We all know that transitioning to a new country isn’t always a simple process, and yet, most international educators do so multiple times. The goodbyes, the uprooting, the in-between summers, and the settling-in are physically, financially, and emotionally draining.
As of today, I have been in the United Arab Emirates for exactly one month. At times, it feels like I’ve been here for years, slowly plugging along and trying to find my place in my new country and school. Everything is new, exciting, and exhausting, all at once.
At my new school, we currently have a consultant working with teachers about how to conduct writing conferences with students. He speaks of the need to “nudge” students toward the next step, teaching them the most precise lesson that they need right now in order to improve their writing. I found this concept useful in more than just elementary writing workshops, and wondered how I could “nudge” myself to make this transition easier.
I’ve been teaching abroad for many years, but never before have I moved into an unfurnished home. To me, buying furniture is a rite of passage into adulthood–one that I’ve successfully managed to avoid until now. I’ve never been accused of being stylish or savvy, and I don’t know the first thing about purchasing sofas or curtains. To give myself a nudge, I recently sent an all-staff email seeking a personal shopper to help spend my money in return for words of appreciation and a free dinner. Tonight, an amazing colleague took me up on that offer. By Thursday, I’ll have enough furniture in my apartment to absorb the echoes my mom is always hearing in our Skype calls. And it’s only taken me a month.
Of course, having a sofa and an entertainment system will make me feel a bit more at home, but just as my students require multiple conferences to produce their best writing, I too need multiple nudges to make my transition as smooth as it can be. I’m teaching a new grade level this year…one that I knew would be a challenge for me. I’m up for it, of course, but I may have to seek help and advice from colleagues more often than I feel comfortable doing. There will be a learning curve, and it will take time. However, only by nudging myself to confront my fears and weaknesses will I learn the best ways to reach my students and make myself a better educator.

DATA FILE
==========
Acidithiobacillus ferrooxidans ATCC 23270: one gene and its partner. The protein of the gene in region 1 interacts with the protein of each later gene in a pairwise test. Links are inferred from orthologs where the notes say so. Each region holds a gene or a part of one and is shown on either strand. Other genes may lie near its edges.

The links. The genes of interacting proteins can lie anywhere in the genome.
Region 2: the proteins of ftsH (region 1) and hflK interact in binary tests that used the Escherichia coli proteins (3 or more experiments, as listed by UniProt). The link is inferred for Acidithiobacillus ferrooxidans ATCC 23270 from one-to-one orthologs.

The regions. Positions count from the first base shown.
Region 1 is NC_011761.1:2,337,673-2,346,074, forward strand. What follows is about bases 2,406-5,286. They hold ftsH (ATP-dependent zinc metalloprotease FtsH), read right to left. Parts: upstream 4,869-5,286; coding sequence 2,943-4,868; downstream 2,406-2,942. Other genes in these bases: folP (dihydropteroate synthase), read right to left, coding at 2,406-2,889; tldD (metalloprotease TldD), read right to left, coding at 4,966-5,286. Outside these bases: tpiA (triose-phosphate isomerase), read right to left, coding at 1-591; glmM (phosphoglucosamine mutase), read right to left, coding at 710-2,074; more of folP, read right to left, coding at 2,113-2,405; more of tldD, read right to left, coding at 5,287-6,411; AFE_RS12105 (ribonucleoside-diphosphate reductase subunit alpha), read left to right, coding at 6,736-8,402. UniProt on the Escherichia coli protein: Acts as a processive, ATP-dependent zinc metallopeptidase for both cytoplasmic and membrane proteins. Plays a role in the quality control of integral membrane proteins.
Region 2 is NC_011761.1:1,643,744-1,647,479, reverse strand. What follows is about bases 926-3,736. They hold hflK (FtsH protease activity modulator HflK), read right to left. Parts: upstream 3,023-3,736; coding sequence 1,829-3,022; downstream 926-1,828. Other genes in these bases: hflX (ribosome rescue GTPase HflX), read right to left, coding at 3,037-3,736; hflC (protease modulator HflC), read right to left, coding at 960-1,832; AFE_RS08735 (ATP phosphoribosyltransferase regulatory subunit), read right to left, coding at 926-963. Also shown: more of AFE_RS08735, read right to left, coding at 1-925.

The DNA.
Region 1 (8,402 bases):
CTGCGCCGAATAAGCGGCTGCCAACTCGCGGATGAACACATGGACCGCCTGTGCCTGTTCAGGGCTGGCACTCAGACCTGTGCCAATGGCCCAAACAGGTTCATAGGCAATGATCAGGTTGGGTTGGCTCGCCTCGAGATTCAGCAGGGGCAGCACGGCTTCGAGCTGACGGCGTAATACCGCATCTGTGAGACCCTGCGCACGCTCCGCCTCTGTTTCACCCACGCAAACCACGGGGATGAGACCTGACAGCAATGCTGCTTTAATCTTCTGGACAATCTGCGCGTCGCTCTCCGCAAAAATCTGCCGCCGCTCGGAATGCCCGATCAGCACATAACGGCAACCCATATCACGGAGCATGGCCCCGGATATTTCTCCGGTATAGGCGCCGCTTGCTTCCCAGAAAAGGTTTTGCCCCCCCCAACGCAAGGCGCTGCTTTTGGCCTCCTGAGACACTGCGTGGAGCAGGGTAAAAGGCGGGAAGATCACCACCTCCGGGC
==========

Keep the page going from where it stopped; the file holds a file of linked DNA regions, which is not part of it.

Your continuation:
The same goes for giving myself a personal nudge. It is all too easy when moving to a new school and country to get lost in our work. We want to do a great job, do the best for our students, and be appreciated by our colleagues, the administration, and the parents. We know that the profession we are in is never-ending…there aren’t enough hours in a day to “do it all”. And yet, many of us try, burning ourselves out in the process. How can we possibly be the best teachers for our students if we don’t take care of ourselves first? If we’re not healthy and happy and well balanced, our students won’t be getting the best version of ourselves. And so, during a transition, a nudge must also go toward work-life balance, even when it seems that work is all encompassing.
By searching for the precise lessons that our students need at a given moment in time, we can guide them into producing stronger, higher quality work. By giving ourselves a nudge, we can improve our professional practice, seek help from others when we need it, and better transition into a new home and school. Because sometimes, a little nudge is all it takes to get us right where we need to be.